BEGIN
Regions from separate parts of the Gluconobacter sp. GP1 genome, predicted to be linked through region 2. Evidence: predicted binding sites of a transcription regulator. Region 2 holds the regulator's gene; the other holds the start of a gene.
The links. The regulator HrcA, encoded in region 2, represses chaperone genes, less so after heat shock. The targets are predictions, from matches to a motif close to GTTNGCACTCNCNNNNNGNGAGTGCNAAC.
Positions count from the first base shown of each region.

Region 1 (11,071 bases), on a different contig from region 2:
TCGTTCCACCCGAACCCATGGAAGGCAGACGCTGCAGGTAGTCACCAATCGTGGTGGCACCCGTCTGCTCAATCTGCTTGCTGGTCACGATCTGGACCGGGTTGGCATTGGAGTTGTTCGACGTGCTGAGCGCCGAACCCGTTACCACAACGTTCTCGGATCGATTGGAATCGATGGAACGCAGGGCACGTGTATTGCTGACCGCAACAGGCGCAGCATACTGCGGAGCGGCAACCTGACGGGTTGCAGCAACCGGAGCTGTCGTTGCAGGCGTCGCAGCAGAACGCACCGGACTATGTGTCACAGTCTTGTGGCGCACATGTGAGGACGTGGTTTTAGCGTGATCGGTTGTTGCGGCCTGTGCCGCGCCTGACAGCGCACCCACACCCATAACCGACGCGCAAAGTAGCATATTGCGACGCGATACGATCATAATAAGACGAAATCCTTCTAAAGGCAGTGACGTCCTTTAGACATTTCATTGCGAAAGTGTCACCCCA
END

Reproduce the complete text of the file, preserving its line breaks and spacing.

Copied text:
Regions from separate parts of the Gluconobacter sp. GP1 genome, predicted to be linked through region 2. Evidence: predicted binding sites of a transcription regulator. Region 2 holds the regulator's gene; the other holds the start of a gene.
The links. The regulator HrcA, encoded in region 2, represses chaperone genes, less so after heat shock. The targets are predictions, from matches to a motif close to GTTNGCACTCNCNNNNNGNGAGTGCNAAC.
Positions count from the first base shown of each region.

Region 1 (11,071 bases), on a different contig from region 2:
TCGTTCCACCCGAACCCATGGAAGGCAGACGCTGCAGGTAGTCACCAATCGTGGTGGCACCCGTCTGCTCAATCTGCTTGCTGGTCACGATCTGGACCGGGTTGGCATTGGAGTTGTTCGACGTGCTGAGCGCCGAACCCGTTACCACAACGTTCTCGGATCGATTGGAATCGATGGAACGCAGGGCACGTGTATTGCTGACCGCAACAGGCGCAGCATACTGCGGAGCGGCAACCTGACGGGTTGCAGCAACCGGAGCTGTCGTTGCAGGCGTCGCAGCAGAACGCACCGGACTATGTGTCACAGTCTTGTGGCGCACATGTGAGGACGTGGTTTTAGCGTGATCGGTTGTTGCGGCCTGTGCCGCGCCTGACAGCGCACCCACACCCATAACCGACGCGCAAAGTAGCATATTGCGACGCGATACGATCATAATAAGACGAAATCCTTCTAAAGGCAGTGACGTCCTTTAGACATTTCATTGCGAAAGTGTCACCCCA